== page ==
From Volume 8, Issue 1 of EIR Online, Published Jan. 6, 2009

U.S. Economic/Financial News

U.S.-Made Steel Plunged 50% September to December

Jan. 2 (EIRNS)—Steel production in the United States virtually became a trickle after years of consolidation and shutdown of the nation's big steel companies. Profits and productivity shot up only due to this shakeout of the industry. But now even that has collapsed. The Houston Chronicle reported that output of U.S.-made steel plunged 50% since September, as credit dried up and companies closed down, especially auto makers. "By late December, output was down to 1.02 million tons a week from 2.1 million tons on Aug. 30, the American Iron and Steel Institute reported," and the price of a ton of steel is down by half since Summer. "We are making our steel at four mills instead of six," said John Armstrong, a spokesman for the U.S. Steel Corp., who added that two mills were recently idled and the four still operating are at less than full capacity.

Steel industry groups issued a call to the incoming Obama Administration for a stimulus plan to get America building and to require a goods purchased with stimulus monies to be made in America. "What we are asking," said Daniel R. DiMicco, chairman and chief executive of the Nucor Corp., a giant steelmaker, "is that our government deal with the worst economic slowdown in our lifetime through a recovery program that has in every provision a 'buy America' clause."

U.S. Treasuries Selling at Record Low Yields

Dec. 28 (EIRNS)—With interest rates scraping zero under the insane Fed policy, the U.S. Treasury is faced with selling record amounts of debt for next to nothing. Treasury claims it will sell $2 trillion in debt this fiscal year, although that is less than one fourth of the money it has dumped into the world garbage can called a banking system thus far. Bloomberg reports that the yield on the 30-year bond was 2.5090% on Dec. 18, the lowest since regular sales of the security began in 1977—going on the principle that people would rather have almost no income in government paper than lose everything in the speculation-dominated private financial system.

Hedge Funds Took Pension Funds Down with Them in 2008

Jan. 3 (EIRNS)—Hedge funds suffered their worst year yet, in 2008, losing 18% in assets and suffering a net outflow of $370 billion according to the consulting firm Hedge Fund Research, reported the Washington Post today. They're also taking many state pension funds with them, funds that made the mistake of investing in these "sophisticated investment strategies." According to Hedge Fund Research, hedge funds' capital base dropped from an all-time high of $1.93 trillion in June to $1.56 trillion by October. Investors withdrew $70 billion, and $300 billion was accounted for by performance losses. Pension funds that invested in hedge funds have suffered similarly. The Pennsylvania state pension fund lost 14.4% in the first nine months of 2008. One-fifth of it was invested in those "sophisticated investment strategies" which lost 31%. The state pension fund in Massachusetts was down 30% last year, through November, including 18% from its hedge fund investments.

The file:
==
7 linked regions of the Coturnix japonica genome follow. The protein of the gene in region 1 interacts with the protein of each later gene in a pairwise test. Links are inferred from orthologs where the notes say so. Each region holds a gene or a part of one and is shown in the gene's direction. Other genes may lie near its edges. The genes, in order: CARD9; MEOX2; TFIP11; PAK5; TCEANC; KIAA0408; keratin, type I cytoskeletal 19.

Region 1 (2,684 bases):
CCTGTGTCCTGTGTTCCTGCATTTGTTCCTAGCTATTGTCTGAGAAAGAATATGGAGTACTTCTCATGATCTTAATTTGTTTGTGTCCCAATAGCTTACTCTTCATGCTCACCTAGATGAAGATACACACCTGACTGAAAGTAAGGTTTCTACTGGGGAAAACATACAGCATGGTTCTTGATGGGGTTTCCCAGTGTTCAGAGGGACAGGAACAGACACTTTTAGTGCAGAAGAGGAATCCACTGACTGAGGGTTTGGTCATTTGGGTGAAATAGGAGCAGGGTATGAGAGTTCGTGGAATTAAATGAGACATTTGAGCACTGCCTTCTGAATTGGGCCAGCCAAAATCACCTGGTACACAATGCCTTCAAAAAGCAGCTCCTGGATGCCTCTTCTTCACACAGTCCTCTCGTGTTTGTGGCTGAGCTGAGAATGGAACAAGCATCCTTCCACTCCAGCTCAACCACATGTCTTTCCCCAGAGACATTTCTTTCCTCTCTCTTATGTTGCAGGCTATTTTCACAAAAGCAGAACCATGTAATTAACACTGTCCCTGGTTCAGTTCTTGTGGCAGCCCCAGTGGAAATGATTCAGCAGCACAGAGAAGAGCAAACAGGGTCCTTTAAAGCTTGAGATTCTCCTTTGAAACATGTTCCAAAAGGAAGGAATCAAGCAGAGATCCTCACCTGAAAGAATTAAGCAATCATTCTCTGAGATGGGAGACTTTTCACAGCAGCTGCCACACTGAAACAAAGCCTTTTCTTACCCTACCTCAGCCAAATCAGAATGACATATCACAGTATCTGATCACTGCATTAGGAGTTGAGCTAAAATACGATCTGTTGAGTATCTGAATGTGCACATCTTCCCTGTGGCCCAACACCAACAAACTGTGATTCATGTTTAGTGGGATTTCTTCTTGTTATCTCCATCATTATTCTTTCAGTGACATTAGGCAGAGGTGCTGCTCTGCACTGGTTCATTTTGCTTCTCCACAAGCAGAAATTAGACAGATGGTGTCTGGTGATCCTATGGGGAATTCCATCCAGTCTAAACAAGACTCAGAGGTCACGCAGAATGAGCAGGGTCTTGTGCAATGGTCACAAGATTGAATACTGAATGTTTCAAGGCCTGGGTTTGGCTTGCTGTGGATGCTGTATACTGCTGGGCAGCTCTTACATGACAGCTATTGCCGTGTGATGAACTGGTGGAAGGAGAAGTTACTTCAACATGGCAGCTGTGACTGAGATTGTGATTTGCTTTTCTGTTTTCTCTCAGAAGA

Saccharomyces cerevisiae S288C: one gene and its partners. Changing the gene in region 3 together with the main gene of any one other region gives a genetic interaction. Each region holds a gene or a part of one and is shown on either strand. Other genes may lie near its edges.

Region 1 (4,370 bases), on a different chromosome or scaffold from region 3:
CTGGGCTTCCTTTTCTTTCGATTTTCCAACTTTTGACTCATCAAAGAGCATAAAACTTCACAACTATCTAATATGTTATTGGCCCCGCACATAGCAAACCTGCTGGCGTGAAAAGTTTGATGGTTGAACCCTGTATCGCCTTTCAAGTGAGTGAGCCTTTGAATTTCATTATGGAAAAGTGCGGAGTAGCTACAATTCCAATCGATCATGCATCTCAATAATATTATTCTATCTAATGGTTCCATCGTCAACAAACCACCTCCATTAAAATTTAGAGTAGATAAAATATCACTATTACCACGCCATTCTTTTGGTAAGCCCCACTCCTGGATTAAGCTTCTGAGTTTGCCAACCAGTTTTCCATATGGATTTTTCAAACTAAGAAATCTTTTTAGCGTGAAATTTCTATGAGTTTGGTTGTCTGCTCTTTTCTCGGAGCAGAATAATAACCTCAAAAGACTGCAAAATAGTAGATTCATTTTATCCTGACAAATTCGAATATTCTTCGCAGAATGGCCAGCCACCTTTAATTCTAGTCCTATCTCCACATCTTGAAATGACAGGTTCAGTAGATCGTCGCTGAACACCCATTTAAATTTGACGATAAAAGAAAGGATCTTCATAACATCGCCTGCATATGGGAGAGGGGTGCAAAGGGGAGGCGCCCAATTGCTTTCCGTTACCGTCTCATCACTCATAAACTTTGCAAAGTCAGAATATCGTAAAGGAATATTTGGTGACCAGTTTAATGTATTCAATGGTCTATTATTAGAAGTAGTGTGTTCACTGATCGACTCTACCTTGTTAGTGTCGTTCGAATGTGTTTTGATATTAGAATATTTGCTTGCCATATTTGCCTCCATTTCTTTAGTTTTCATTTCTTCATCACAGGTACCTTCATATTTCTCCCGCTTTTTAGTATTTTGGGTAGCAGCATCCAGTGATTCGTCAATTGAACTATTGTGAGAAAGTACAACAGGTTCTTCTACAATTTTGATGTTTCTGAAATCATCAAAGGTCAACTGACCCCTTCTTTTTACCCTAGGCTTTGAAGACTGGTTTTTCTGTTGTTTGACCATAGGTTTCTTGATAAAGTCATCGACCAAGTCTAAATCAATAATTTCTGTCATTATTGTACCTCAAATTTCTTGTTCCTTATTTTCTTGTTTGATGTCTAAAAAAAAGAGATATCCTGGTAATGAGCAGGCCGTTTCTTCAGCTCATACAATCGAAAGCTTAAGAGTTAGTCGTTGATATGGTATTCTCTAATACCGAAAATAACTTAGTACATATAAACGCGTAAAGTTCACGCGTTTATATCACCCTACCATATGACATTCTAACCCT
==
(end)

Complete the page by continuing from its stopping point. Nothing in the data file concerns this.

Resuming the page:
States' Pension Funds Suffer Big Losses in 2008

Dec. 31 (EIRNS)—The inevitable losses to states' pensions funds occurred, as Congress failed to adopt Lyndon LaRouche's economic recovery plans. Here is a very small sample from around the nation:

* Texas: Three public pension funds for Houston government employees—fire, police, and municipal workers—have lost a combined $1.9 billion in value since the beginning of the year, according to the Houston Chronicle.

* Massachusetts: The state pension fund lost $2 billion in November, bringing its loss for the year to $16.1 billion, the worst performance since it was formed. The return on the fund, used to pay the pensions of public sector retirees, is down 30.1% for the year through November.

* New Jersey: The pension fund for teachers and government workers declined by 24.6% or about $21 billion through November, according to reports delivered to the State Investment Council.

* Wyoming: The state's investment portfolio had lost, as of November, $1 billion in market value. The Wyoming public employee pension fund has taken a 25% plunge in market value.

* California: San Jose's retirement director says the city's pension funds—one for firefighters and police and the other for civilian workers—have lost nearly $1 billion since July 1.

All rights reserved © 2009 EIRNS